Discussing the issue of ghostwriting a year ago, Francis Collins, the NIH director, said publicly that he was “shocked” that “people would allow their names to be used on articles they did not write, that were written for them, particularly by companies that have something to gain by the way the data is presented.” Many will share that shock, but, unlike Collins, few are in a position to do something about it. The agency is “considering how best to address and ensure” greater transparency and accountability as its grantees develop and author articles, Sally Rockey, NIH chief of extramural research, told Nature in an e-mail last week.
A good start would be for the NIH to require all institutions that take its funds to articulate, publicize and vigorously enforce a clear ban on ghostwriting. Other funders should follow suit. Without such a clear signal, and the willingness to give a ban teeth, this troubling ghost will linger at the feast.

terça-feira, 16 de novembro de 2010

What In The World Is Going On Inside Bank Of America?

What In The World Is Going On Inside Bank Of America?

by Dan Froomkin, Huffington Post, November 8, 2010
WASHINGTON -- You could do a lot worse things with your time than read every word of what William K. Black and L. Randall Wray have written for the Huffington Post in the last two weeks -- even though it would take a while.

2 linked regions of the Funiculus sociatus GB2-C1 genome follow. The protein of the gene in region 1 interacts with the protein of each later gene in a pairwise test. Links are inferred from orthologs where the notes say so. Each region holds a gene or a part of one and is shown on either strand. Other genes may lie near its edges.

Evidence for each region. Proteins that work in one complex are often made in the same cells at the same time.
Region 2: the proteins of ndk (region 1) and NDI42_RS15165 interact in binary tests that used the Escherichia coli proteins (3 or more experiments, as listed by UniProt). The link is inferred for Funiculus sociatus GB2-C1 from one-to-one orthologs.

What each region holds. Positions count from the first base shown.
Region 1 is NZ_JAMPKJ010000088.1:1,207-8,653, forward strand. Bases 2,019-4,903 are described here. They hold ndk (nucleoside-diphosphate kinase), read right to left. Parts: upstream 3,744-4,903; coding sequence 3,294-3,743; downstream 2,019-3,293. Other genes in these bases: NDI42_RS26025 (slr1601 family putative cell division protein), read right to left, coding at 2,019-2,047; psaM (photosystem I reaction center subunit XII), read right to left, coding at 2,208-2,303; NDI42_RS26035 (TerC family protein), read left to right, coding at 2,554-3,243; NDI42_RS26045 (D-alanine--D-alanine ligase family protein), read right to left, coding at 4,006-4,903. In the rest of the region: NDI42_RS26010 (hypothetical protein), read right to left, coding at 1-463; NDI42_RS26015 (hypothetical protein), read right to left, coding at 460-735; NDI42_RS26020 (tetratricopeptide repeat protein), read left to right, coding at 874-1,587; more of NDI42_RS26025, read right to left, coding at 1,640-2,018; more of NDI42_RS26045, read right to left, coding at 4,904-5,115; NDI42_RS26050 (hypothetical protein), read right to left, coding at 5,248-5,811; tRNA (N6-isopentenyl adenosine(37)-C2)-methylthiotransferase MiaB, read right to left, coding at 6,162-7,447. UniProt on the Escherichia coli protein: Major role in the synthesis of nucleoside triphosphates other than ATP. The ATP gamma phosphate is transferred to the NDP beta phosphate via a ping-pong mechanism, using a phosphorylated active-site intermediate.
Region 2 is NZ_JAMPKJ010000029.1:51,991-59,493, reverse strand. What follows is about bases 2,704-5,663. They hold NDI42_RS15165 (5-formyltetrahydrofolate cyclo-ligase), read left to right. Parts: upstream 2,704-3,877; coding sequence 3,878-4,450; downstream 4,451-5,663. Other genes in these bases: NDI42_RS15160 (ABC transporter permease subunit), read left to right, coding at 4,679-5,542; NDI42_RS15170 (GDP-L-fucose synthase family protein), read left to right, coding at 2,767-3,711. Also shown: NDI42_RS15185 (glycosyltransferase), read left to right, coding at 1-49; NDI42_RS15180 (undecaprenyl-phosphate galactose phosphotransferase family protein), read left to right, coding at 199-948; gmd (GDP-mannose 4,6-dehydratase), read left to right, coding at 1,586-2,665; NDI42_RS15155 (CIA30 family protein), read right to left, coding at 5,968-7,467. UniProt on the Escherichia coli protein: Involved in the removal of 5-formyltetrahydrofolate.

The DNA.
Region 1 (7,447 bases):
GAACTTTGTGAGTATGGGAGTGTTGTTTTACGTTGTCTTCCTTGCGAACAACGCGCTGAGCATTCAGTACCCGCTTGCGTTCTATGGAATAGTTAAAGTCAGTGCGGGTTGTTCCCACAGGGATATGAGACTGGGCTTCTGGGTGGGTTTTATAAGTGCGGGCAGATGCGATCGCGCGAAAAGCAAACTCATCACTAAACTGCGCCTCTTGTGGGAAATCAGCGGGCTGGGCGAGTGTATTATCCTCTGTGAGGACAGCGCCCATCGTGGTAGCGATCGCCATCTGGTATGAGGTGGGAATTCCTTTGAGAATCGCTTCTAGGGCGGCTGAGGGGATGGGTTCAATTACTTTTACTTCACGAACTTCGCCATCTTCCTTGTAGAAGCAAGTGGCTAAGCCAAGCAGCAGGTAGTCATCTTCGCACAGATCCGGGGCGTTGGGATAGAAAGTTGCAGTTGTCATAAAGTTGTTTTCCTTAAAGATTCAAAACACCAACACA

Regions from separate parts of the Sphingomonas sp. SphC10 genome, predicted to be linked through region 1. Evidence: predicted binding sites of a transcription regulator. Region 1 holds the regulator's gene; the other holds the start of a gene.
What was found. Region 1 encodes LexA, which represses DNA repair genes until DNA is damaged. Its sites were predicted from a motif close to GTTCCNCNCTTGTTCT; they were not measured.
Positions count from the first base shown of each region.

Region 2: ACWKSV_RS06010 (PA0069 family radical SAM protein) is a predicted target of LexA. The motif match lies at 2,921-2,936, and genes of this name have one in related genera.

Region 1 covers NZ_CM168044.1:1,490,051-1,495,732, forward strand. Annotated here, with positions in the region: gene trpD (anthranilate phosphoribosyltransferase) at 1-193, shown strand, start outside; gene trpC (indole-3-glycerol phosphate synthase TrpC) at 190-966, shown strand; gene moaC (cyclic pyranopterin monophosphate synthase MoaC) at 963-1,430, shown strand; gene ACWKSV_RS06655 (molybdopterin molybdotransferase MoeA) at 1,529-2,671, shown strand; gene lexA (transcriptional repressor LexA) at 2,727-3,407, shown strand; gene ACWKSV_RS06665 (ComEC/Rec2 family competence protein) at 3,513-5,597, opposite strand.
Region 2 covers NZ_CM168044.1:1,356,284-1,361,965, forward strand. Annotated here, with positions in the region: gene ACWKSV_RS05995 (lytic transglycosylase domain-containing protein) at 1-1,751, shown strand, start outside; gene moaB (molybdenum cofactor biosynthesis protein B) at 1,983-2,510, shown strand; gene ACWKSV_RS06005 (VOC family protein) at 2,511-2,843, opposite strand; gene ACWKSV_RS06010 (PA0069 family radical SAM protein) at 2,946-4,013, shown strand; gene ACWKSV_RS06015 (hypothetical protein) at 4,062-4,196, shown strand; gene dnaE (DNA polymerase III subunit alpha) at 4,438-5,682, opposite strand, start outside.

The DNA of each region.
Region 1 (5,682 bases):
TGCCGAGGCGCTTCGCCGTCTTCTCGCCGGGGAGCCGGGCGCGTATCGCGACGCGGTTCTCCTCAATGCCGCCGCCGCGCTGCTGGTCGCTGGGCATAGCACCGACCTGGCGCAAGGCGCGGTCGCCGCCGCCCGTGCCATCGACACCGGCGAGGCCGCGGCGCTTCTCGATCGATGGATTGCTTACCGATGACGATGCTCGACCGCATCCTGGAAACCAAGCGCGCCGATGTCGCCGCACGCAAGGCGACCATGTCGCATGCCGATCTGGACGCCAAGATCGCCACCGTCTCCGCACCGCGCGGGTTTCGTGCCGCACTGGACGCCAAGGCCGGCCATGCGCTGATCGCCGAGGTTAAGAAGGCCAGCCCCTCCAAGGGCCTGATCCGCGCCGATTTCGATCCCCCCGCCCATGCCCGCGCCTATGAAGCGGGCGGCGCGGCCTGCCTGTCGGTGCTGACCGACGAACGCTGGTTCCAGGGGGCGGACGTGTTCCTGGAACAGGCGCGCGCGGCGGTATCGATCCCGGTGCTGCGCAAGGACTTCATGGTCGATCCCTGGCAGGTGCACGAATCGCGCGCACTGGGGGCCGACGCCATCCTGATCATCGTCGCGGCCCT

Black and Wray both teach economics at the University of Missouri-Kansas City. Black, himself a regulator during the S&L scandal of the 1980s, has emerged as one of the most blistering critics of the Obama administration's limp response to the mortgage and foreclosure crisis. For an introduction, read my article on Black and his list of nine stories the press is underreporting - most of them involving fraud, fraud and more fraud.
In their first piece, back on Oct. 22, Black and Wray described how the ongoing foreclosure fraud epidemic is the work of precisely the same unrepentant bank officers whose fraudulent mortgage schemes crashed the financial system in the first place. They called on the FDIC to put some of the nation's biggest banks into receivership, in order to clean house. "Foreclose on the foreclosure fraudsters," they wrote -- and start with the worst: Bank of America.
I wrote a news story about their piece, I thought it was so important.
In part two, they called for a foreclosure moratorium, and explained why the guilt gets greater the higher you go in the mortgage fraud food chain - not the other way around.
Black, writing alone, also corrected President Obama's assertion during his interview with Jon Stewart, that chief economic adviser Larry Summers had done a "heckuva job." Summers did not resolve the financial crisis, Black wrote, he just papered over the problem. In another solo effort, Black warned that papering over the problem will actually increase the total cost of the crisis in the long run, and he concluded that "the administration's banking policies have attained the terrible trifecta: terrible economics, terrible ethics, and terrible politics."